State of the Process
State of the Process is an outline of the main activities and flow of Scrum projects grouped into five main phases: initiating, planning, implementing, reviewing, and releasing.
Story is the smallest unit of work for Agile development teams. It's expressed from the user's perspective and focuses on business value. Stories outline the desired outcome of a task in a way the team understands.
A storyboard is a visual consisting of illustrations and images displayed in sequence to provide viewers with a high-level picture of the interconnectedness of user stories in a project. Storyboards can be physical or digital.
Story Points
Story points are units of measurement expressing an estimate of the effort required to develop an item or user story. Teams assign story points relative to work complexity, the amount of work required, and risk or uncertainty.
Story Time
Story time, similar to backlog refinement, is when the Scrum team meets to discuss and groom the backlog so the next planning meeting can be efficient and productive.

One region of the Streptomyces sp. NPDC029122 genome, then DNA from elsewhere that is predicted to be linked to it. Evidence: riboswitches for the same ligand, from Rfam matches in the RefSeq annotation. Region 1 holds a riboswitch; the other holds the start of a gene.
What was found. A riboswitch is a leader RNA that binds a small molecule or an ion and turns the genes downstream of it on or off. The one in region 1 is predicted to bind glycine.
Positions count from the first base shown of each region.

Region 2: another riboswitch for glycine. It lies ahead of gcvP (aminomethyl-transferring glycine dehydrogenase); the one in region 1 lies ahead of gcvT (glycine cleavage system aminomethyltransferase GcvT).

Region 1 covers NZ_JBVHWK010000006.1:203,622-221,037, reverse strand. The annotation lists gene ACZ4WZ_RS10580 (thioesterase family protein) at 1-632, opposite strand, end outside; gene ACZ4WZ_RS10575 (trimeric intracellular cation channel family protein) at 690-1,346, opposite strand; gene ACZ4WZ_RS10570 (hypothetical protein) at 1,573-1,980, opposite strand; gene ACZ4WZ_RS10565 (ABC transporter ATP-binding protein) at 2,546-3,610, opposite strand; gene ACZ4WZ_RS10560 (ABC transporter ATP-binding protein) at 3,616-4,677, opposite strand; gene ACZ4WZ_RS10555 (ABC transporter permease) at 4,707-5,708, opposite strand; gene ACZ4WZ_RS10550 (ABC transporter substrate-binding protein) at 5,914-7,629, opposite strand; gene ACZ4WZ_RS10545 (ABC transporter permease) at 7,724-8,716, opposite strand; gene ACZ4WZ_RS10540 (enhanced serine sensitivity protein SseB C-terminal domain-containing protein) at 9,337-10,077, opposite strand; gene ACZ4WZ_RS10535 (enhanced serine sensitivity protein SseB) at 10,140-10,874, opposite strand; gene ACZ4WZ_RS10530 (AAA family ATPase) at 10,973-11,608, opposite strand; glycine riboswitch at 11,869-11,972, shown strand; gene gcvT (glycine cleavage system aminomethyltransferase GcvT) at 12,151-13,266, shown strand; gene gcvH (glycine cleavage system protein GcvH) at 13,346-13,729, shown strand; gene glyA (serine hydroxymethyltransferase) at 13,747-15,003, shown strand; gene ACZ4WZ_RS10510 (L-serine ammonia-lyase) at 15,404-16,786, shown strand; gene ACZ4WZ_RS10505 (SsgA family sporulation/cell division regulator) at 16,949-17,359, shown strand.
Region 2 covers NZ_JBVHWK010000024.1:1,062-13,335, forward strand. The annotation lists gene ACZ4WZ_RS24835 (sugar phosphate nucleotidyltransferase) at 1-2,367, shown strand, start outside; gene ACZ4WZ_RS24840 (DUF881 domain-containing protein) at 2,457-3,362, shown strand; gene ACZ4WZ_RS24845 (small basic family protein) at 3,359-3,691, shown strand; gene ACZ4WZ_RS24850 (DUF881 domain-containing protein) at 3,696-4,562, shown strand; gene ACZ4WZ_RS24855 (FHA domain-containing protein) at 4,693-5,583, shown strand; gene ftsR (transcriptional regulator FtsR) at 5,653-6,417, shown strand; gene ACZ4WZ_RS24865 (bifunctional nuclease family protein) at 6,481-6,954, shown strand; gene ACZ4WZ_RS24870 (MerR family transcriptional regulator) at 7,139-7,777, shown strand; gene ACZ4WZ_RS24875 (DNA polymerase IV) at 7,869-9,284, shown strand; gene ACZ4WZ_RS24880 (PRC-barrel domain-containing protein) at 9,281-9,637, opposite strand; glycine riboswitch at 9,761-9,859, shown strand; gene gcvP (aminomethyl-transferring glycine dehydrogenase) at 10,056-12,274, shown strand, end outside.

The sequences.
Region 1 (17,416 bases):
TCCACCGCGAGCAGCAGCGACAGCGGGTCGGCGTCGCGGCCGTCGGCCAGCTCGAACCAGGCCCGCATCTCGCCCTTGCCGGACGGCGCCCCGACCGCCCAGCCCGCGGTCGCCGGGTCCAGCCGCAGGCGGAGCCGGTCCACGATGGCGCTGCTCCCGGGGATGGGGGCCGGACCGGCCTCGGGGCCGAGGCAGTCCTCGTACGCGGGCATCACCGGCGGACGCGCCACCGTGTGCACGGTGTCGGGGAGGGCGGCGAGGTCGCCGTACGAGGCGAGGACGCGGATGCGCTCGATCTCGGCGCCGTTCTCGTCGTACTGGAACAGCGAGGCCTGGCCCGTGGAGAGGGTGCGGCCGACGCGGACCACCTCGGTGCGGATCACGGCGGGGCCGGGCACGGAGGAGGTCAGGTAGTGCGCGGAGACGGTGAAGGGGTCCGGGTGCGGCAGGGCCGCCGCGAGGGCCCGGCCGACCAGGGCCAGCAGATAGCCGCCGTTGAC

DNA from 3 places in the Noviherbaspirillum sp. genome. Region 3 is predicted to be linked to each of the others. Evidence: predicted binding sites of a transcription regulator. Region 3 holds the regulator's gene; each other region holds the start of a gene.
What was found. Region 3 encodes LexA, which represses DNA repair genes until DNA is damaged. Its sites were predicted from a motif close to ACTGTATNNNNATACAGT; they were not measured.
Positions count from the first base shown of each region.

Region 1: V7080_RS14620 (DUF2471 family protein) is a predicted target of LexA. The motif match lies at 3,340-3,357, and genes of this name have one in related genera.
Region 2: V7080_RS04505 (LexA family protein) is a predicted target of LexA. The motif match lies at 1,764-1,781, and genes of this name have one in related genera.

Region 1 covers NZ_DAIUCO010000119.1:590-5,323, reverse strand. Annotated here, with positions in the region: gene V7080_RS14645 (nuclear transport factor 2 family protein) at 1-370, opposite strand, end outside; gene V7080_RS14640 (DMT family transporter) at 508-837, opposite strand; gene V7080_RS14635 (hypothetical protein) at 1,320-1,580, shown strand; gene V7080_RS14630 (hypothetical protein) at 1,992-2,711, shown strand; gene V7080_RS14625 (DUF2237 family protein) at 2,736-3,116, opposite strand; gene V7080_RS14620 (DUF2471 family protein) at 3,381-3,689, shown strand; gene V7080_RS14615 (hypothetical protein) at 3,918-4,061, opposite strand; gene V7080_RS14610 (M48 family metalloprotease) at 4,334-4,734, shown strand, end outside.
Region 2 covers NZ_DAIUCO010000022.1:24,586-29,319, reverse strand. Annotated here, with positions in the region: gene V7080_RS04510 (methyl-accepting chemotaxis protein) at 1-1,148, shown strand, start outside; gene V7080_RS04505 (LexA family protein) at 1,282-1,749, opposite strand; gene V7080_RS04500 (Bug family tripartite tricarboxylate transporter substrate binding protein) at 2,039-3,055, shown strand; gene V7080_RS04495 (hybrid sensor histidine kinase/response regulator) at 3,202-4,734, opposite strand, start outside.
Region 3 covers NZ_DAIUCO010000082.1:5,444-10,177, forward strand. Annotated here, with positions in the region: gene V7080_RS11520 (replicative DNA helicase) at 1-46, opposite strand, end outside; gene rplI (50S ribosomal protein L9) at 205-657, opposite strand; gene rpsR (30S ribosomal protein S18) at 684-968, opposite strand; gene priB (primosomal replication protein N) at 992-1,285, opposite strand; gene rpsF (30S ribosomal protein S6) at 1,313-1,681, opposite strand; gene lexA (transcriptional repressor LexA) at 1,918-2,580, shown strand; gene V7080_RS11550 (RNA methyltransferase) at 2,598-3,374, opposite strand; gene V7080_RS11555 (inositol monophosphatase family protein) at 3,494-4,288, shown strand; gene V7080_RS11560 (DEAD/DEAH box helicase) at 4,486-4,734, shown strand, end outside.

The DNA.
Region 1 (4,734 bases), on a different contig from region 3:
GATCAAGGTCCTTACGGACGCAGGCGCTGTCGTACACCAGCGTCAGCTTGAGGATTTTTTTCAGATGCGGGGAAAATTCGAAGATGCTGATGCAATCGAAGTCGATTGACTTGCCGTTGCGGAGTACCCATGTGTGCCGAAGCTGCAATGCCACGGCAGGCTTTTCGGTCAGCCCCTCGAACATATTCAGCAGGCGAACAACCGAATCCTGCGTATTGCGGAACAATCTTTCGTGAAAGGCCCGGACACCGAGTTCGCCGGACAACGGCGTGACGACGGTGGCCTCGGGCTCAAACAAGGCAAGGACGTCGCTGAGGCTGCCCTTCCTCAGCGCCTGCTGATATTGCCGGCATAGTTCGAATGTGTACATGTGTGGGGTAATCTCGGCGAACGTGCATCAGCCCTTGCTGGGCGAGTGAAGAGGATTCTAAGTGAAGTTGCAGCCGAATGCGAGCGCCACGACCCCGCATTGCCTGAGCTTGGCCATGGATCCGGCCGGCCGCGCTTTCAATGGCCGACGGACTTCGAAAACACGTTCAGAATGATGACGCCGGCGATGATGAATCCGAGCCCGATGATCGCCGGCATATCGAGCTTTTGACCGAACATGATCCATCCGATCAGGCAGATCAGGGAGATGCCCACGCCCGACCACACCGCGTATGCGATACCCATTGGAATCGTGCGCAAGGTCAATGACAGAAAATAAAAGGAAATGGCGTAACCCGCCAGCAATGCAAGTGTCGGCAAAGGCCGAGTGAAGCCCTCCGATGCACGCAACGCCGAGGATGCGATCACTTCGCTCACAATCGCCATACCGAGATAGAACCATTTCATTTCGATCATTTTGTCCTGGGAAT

Task board
A Scrum task board shows the team's progress during a sprint. It's a physical or digital board of user stories showing which are completed, in progress, or not yet started.
Thumb Vote
Thumb votes enable teams to reach a consensus quickly and as a group. It is implemented by someone proposing an idea and having the team members vote by giving a thumbs down, thumbs up, or thumb to the side.
Timeboxing is the act of setting a maximum time period for an activity or event to be completed. A few timeboxing examples include sprints, sprint planning, sprint reviews, and sprint retrospectives.


Velocity measures the rate at which Scrum teams deliver value. It measures the amount of work a team can do in a sprint.
Vision Statement
A vision statement is a concise statement of where the Scrum team should be heading. It provides a common understanding of the desired future state the team is moving towards.


Working Agreement
Working agreements are a set of rules a Scrum team agrees to follow to make themselves more efficient and self-organizing. A working agreement is created by the team for the team.


Yesterday's Weather
Yesterday's weather is a pattern that helps Scrum teams calculate how many points they are likely to complete in an upcoming sprint based on how many points were completed in preceding sprints.